I had an amusing reinforcement of the roots of my theory recently: a director lamented that “this is the most chaotic environment I have ever worked in.” My knee-jerk reaction was actually laughter (which I managed to contain, though just barely), because, by comparison, that same environment was the least chaotic I had ever worked in. It stunned me for a moment that anyone with as much experience as he had could possibly feel that way, until I remembered the types of organizations he’d worked at in the past (most notably major financial institutions) versus the type I had worked in (all technology startups). The “chaos” he was seeing around him was causing huge amounts of stress and anxiety for him; and while I would experience acute moments of frustration at times, they were usually localized and specific, before returning to my normal pace (which, relatively speaking, was far more relaxed than I was used to).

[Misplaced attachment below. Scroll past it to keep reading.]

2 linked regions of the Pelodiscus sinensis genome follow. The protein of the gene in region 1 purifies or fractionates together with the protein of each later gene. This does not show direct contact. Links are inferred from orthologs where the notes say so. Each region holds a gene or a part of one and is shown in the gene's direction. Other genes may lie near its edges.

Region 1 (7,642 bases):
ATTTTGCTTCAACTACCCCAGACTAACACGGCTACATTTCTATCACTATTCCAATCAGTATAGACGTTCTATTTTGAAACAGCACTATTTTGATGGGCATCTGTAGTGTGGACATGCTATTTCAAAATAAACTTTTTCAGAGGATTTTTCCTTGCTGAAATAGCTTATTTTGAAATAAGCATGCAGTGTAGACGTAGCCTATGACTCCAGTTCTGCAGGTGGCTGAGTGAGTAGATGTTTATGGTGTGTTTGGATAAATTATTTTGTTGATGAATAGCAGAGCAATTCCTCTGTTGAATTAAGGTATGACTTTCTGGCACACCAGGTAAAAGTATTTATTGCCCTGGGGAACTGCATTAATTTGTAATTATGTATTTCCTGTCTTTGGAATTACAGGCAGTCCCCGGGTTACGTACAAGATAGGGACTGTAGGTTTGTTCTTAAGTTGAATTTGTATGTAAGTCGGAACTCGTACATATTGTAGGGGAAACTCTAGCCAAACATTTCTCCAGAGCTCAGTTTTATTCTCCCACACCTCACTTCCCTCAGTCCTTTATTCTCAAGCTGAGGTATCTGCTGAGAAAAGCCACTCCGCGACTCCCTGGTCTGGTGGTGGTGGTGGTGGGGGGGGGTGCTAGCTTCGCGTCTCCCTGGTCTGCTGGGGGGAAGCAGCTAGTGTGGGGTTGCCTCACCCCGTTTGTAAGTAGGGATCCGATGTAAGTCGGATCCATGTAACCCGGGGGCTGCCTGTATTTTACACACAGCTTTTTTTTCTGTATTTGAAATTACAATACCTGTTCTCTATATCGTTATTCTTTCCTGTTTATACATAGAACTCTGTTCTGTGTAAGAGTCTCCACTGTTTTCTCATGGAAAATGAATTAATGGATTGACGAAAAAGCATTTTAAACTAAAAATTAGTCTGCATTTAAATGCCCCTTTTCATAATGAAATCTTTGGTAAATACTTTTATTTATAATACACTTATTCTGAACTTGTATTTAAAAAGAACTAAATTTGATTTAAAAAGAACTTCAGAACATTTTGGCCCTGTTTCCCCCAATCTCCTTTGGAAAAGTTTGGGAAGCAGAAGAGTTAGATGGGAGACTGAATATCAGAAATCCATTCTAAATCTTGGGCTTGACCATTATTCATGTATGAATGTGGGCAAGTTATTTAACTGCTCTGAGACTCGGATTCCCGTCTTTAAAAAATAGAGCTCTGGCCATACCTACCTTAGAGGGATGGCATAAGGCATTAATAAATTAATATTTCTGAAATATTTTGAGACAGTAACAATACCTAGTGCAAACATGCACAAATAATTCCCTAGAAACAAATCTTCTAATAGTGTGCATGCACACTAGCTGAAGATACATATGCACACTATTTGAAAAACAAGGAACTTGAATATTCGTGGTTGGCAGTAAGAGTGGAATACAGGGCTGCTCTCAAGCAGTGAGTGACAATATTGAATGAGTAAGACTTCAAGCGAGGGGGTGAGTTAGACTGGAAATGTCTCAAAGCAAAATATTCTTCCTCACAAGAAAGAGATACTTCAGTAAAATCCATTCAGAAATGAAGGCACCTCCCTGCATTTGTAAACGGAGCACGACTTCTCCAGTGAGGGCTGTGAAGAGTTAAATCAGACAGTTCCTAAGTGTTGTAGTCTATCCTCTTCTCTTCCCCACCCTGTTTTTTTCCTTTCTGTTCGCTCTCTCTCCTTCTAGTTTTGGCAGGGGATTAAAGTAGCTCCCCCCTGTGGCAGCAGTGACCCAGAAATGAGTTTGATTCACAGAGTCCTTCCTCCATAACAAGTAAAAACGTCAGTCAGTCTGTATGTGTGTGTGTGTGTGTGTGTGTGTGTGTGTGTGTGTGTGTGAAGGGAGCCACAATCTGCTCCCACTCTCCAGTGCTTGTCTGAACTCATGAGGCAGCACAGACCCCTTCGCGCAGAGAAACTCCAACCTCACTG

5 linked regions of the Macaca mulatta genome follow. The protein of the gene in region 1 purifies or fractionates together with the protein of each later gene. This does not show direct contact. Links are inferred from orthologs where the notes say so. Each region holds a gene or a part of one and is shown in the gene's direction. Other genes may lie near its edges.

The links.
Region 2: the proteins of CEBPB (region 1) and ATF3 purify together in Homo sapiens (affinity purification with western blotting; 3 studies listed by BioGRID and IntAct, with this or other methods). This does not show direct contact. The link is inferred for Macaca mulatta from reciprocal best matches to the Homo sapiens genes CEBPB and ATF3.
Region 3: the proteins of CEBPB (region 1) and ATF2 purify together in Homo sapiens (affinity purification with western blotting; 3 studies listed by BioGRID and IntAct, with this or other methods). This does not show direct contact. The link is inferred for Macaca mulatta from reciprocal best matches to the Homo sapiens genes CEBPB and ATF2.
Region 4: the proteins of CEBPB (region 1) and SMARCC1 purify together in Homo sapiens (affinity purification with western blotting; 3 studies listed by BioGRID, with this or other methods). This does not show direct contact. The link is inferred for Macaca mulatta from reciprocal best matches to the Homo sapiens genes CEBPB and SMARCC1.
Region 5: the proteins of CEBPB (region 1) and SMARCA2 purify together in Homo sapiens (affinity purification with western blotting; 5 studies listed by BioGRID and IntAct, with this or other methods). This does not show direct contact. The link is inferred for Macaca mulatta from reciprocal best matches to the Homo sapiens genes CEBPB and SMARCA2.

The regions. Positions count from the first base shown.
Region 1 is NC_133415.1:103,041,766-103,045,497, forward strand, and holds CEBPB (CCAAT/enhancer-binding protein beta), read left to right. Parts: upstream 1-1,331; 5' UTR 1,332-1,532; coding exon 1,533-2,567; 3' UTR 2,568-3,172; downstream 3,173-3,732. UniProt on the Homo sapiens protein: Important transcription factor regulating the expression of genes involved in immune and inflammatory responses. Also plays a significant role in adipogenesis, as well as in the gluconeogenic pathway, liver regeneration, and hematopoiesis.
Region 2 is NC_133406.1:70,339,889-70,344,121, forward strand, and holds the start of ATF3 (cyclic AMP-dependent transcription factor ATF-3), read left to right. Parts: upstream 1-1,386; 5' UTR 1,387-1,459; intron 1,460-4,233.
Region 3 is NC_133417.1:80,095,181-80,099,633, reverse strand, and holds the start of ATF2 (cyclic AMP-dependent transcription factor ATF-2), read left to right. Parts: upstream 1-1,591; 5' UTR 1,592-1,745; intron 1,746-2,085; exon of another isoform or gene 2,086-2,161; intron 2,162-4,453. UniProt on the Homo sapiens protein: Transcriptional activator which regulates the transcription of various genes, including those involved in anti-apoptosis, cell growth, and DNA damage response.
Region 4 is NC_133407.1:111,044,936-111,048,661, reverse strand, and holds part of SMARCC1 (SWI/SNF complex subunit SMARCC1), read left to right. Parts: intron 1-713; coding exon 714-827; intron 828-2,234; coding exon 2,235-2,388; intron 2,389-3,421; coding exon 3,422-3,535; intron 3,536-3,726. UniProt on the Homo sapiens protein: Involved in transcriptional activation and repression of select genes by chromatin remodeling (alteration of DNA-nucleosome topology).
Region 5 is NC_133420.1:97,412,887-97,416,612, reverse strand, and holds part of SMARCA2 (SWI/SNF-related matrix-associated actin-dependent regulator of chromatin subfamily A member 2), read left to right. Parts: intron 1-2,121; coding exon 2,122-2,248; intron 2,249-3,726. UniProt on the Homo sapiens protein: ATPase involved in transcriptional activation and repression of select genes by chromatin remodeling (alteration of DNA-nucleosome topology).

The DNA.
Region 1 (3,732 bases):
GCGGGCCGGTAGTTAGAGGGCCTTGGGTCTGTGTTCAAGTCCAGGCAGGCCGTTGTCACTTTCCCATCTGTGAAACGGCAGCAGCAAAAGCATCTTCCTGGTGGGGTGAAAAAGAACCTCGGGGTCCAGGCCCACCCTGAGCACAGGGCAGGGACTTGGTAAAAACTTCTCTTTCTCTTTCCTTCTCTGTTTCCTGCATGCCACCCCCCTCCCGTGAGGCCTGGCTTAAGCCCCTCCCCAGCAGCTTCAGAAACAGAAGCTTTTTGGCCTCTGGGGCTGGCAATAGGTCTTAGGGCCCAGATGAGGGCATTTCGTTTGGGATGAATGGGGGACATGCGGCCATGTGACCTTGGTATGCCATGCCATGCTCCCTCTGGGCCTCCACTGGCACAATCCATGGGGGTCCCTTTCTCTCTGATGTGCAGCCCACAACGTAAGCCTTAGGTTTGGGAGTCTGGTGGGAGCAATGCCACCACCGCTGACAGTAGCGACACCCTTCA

The last lesson I’ve learned about this theory is that size and age are not necessarily defining characteristic in determining an organization’s development stage. They may be clues, but it’s definitely possible to be at a huge (even publicly traded) company that is still, for all intents and purposes, a startup; just like hitting a 10-year anniversary is no guarantee that the organization is a mature one. Just like with people, age and size do not define maturity.

Of course, as someone who identifies as a Change Agent, first and foremost, the great thing about these three (admittedly broad) categories is that there are always new companies being started, and they need to be nurtured and developed and grown. Some fail and some thrive, but there is always a steady stream. And if you are good at what you do, there is always endless opportunity, because the only true constant in life and business really is change.